In this expert interview, we talk to Dr Aaron Goodarzi, the Canada Research Chair for Radiation Exposure Disease, about the dangers of radon exposure. During our conversation, Dr. Goodarzi discusses the steps that need to be taken to lessen the risk of radon exposure, the greater need for collaboration between countries and technical communities to ensure that radon exposure is tackled on a global basis and why projects like Evict Radon are essential if we are to eradicate radon as a health issue.
In brief, could you please describe what you consider to be the main challenges for fighting radon and its consequent impact on human health?
In many parts of the world, radon exposure in buildings is a worsening problem due to the evolving nature of our built environment. Lung cancer is the highest lethality cancer type known, and rates continue to rise in non-smokers for reasons that are still not clear. So, three of the most important challenges right now are (i) finding out exactly HOW our human-made environment influences our radon exposure, (ii) then WHAT we can do to reduce radon exposure and (iii) develop a clear, molecular-level understanding of WHY the radiation from radon gives rise to cancer.
(If you agree) could you please explain and elaborate on why radon exposure issue is a global issue? And how can global cooperation can help alleviate the problem?
Radon is essentially everywhere where humans have built cities on Earth, the main question is how much is entering and being concentrated within a given type of building. Different countries have different radon problems, but most can learn from one another about what works (and does not work) in terms of radon exposure awareness, testing, prevention and mitigation. Successes need to be shared to more quickly reduce radon in countries just recently coming to grips with their radon problem, whilst failures are equally important to learn from, so they are not repeated.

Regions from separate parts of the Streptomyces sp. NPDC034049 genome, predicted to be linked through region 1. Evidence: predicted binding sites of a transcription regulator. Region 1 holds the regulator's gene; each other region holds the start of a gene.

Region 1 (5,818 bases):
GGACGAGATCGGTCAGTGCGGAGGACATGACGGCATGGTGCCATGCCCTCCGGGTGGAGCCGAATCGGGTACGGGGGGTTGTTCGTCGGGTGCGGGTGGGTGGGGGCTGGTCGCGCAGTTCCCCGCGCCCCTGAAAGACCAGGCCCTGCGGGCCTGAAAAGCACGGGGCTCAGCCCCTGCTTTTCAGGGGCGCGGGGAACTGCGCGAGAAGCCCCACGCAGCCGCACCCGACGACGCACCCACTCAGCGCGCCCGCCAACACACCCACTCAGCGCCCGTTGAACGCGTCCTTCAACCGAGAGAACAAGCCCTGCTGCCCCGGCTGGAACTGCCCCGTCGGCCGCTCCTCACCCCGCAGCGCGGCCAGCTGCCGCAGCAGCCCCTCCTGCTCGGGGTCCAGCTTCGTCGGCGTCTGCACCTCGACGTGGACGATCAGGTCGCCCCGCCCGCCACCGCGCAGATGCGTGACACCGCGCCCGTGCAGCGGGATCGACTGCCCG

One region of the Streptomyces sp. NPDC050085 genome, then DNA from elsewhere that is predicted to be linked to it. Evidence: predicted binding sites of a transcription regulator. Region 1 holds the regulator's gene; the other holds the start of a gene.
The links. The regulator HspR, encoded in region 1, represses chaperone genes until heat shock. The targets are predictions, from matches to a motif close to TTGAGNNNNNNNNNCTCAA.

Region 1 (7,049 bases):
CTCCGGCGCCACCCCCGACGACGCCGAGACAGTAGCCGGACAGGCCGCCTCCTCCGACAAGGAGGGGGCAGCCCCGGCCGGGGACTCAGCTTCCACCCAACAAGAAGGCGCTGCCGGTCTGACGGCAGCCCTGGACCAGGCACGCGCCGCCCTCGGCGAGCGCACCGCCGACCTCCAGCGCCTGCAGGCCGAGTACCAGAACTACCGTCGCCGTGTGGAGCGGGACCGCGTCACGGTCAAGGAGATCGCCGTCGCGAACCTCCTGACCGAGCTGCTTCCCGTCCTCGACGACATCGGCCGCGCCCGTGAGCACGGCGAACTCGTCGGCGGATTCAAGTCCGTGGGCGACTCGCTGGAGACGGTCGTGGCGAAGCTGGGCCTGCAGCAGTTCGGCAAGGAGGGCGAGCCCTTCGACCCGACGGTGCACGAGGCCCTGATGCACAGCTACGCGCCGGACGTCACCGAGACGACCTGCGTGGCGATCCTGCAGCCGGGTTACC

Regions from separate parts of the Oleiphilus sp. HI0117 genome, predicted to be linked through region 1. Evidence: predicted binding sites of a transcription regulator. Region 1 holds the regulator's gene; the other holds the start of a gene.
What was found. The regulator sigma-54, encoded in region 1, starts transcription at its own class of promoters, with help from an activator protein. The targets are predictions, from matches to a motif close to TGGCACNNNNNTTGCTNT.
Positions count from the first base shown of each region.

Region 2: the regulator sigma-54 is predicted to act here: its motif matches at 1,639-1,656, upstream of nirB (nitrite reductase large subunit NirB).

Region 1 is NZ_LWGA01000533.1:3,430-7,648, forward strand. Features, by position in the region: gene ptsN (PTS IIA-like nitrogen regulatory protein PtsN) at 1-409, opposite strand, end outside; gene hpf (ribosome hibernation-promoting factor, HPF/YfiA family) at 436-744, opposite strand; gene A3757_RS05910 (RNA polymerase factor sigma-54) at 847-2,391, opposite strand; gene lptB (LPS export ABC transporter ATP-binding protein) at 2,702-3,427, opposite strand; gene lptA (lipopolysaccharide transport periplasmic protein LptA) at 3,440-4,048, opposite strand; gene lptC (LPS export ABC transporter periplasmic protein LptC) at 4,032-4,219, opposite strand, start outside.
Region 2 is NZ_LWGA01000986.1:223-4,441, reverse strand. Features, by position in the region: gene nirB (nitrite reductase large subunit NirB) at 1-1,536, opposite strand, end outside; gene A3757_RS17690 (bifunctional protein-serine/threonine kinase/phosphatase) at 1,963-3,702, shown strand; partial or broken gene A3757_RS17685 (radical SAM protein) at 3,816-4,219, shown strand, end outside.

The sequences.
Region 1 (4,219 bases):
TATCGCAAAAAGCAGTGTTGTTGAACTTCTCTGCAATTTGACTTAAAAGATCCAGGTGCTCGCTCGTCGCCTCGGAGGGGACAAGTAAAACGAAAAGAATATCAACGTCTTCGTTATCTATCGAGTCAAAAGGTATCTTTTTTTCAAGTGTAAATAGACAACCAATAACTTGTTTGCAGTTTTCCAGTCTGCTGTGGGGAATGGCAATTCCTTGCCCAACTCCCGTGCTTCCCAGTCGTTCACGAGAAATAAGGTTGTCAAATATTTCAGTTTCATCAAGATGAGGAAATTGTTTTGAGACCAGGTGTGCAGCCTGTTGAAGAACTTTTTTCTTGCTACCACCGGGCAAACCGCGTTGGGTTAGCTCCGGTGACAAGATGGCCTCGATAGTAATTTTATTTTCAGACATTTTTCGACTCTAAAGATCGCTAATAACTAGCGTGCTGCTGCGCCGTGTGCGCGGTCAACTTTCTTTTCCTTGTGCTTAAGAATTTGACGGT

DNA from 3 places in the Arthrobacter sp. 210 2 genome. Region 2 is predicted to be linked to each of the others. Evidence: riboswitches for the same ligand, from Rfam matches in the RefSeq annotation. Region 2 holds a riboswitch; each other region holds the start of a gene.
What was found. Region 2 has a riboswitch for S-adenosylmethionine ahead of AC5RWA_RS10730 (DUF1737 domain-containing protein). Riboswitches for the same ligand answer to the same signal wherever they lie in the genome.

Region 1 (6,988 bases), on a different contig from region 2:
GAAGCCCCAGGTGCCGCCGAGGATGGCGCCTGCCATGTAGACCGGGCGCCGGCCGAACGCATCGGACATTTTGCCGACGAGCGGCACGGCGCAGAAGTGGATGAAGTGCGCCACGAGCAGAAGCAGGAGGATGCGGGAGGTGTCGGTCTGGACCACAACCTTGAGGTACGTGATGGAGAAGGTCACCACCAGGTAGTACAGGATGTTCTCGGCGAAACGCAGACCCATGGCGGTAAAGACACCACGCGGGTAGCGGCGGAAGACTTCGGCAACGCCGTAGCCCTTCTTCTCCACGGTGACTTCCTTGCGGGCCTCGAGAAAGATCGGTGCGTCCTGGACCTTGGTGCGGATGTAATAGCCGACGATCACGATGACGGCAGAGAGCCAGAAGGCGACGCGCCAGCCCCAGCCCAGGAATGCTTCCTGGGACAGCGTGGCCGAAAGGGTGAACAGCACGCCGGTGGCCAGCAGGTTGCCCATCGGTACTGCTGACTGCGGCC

In many parts of the world, the knowledge about radon is low. Why do you think there’s a shortage of knowledge and awareness about radon?
Simply put, it takes time and a great deal of resources to raise radon awareness from ‘nothing’. Some countries started this process back in the 1980’s, when the connection between radon in homes and lung cancer was first realized. Naturally, those areas now enjoy a much greater level of awareness versus those that did not start the process of educating their populations until much later. As different parts of the world realize the scale of their radon problem, they slowly put resources in terms of funds and human activity into tackling the problem. Given that radon itself is literally invisible, such awareness campaigns require finesse and careful tailoring to cater the message to specific audiences and cultures. What works for one culture or demographic does not necessarily work for another, and so there is no ‘magic bullet’ for radon awareness, but rather the need for a great deal of hard work from a lot of smart and caring people.
Could you tell us a bit about the Canadian “Evict Radon” campaign? Why is it important and what are the results so far?